The age-old medical adage that proclaims ‘Prevention is better than Cure’ couldn’t be truer than when applied in the case of Hepatitis, a deadly disease of the liver caused by some of the viruses that are known as Hepatitis A, B & C viruses. And the worst part of the whole episode is that these
The age-old medical adage that proclaims ‘Prevention is better than Cure’ couldn’t be truer than when applied in the case of Hepatitis, a deadly disease of the liver caused by some of the viruses that are known as Hepatitis A, B & C viruses. And the worst part of the whole episode is that these viral types are highly contagious – meaning they can be transmitted from person to person, albeit their mode of transmission being different. However, the good news is that these life-threatening disease conditions can be prevented through vaccination.
Even though vaccines for hepatitis A and B are mandatory for babies born in most developed countries and so prevent the onset of the disease for most adults, anyone having missed the inoculation during infancy may be vaccinated later in life, thus acquiring long-term protection from infection. What is more, vaccination can prevent infection for a person who has just been exposed to the virus, although inoculation within 24 hours of potential exposure is considered the best.
In the event of your planning a transcontinental flight to a region where prevalence of hepatitis A is fairly well known and you have missed the immunization during infancy, medics would strongly recommend getting Hepatitis A Vaccine before jumping into the jet. Of course it entails getting two shots timed six months apart and so you can have the second shot after coming back home. This will ensure protection while you were away into unknown territory.
Nevertheless, if you are so unfortunate as to avail none of the above preventive measures, medics would still be ready to push an injection known as Immune Globulin, a substance obtained from healthy immunoglobulin proteins, called Antibodies, derived from donors. Injected into your bloodstream, these antibodies would prevent infection for you. Immune globulin would also prove helpful even when you are not protected by regular vaccine, yet are exposed to Hepatitis A virus.
Major side effects of the Hepatitis A vaccine comprise soreness where the needle had penetrated your body at the time of the inoculation. Of course, slight headache and lethargy are also common in many cases. Allergic reactions are rare and far between. However, sudden onset of flu-like symptoms may need quick medical attention.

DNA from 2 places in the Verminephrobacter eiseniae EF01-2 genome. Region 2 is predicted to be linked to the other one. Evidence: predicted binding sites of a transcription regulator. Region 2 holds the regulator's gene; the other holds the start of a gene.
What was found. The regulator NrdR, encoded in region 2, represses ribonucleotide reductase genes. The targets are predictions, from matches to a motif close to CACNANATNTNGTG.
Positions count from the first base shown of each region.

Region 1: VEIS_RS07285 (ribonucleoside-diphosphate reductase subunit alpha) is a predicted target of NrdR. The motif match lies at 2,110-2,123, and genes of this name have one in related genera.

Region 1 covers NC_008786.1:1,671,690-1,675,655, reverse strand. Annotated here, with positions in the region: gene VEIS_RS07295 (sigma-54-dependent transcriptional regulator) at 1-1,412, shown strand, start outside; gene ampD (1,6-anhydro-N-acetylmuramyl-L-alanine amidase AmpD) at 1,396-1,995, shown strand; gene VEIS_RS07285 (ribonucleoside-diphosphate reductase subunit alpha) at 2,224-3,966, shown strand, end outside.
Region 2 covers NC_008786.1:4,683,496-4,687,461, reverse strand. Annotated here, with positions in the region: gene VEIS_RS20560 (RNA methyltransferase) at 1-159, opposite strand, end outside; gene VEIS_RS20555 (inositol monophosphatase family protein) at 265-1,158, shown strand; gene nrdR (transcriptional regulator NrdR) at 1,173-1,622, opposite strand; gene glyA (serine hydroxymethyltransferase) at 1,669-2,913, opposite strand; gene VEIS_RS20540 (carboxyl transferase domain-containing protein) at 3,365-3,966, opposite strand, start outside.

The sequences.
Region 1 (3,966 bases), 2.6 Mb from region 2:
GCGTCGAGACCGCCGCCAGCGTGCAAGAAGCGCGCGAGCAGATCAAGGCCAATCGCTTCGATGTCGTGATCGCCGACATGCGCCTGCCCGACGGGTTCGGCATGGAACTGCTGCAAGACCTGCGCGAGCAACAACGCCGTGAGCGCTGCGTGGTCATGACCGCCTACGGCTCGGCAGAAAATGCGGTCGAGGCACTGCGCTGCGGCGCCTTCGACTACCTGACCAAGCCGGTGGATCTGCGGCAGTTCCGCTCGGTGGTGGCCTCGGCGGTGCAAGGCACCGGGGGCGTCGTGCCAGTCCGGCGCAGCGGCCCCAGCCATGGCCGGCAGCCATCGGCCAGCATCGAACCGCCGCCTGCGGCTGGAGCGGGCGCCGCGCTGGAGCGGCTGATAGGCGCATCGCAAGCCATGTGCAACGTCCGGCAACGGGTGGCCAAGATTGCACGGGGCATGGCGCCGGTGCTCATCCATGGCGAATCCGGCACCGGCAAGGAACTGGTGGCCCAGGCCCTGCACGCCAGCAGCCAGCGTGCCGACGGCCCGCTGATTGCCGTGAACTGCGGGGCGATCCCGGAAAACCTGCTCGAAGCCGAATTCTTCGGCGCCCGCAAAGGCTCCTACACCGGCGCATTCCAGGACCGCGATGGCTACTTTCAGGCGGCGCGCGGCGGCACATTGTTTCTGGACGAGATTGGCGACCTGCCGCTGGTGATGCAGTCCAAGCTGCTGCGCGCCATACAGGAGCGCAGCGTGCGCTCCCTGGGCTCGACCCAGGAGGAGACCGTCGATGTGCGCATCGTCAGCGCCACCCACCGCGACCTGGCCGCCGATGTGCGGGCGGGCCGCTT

Regardless of age, sex, color and regional anomalies, medics unanimously recommend Hepatitis A vaccination for all, if found lacking in primary childhood inoculation, while risk factors consist of using the same needle during intravenous drug use. It also entails indulging in sex with multiple partners, male to male sex, tattoos and/or body piercing conducted by persons using un-sterilized tools. Sharing of razor and toothbrush with an infected person and visit to countries where Hepatitis B is common also causes infection. Continued dialysis is often considered as one of the factors that causes infection.
Hepatitis B vaccination involves three shots given one after the other, while the second and third shots are administered 1 month and 6 months after the first shot was given. So, if you are scheduled to visit a country where Hepatitis B is common, it would be prudent to start the vaccination sequence at least six months prior to the date of the journey to ensure full protection.
However, here again, an injection of Immune Globulin can be of great help if you have become unable to go for all three shots as directed by the doctor. Nevertheless, this would provide you with the much needed but temporary protection from the disease.
Side effects of hepatitis B vaccination have been least reported, save and except a feeling of soreness where the needle had jabbed during the inoculation.
Unfortunately, there is no vaccination for hepatitis C as of now, while doctors recommend more healthier and hygienic lifestyle to prevent infection. However, since hepatitis C is spread through contact with contaminated blood, the ideal preventive means would be avoid sharing hypodermic needles that are likely to transfer traces of blood from one person to another. Contact with substances that contain contaminated blood, such a tissue, surgical bandage, or even unclean hands and fingers are liable to spread the disease. Safe sex, no doubt is a good example of staying away from hepatitis C.
And lastly, lead a hygienically safe way of life in order to stay away from the hazards of living a life with a damaged liver, infected by hepatitis viruses.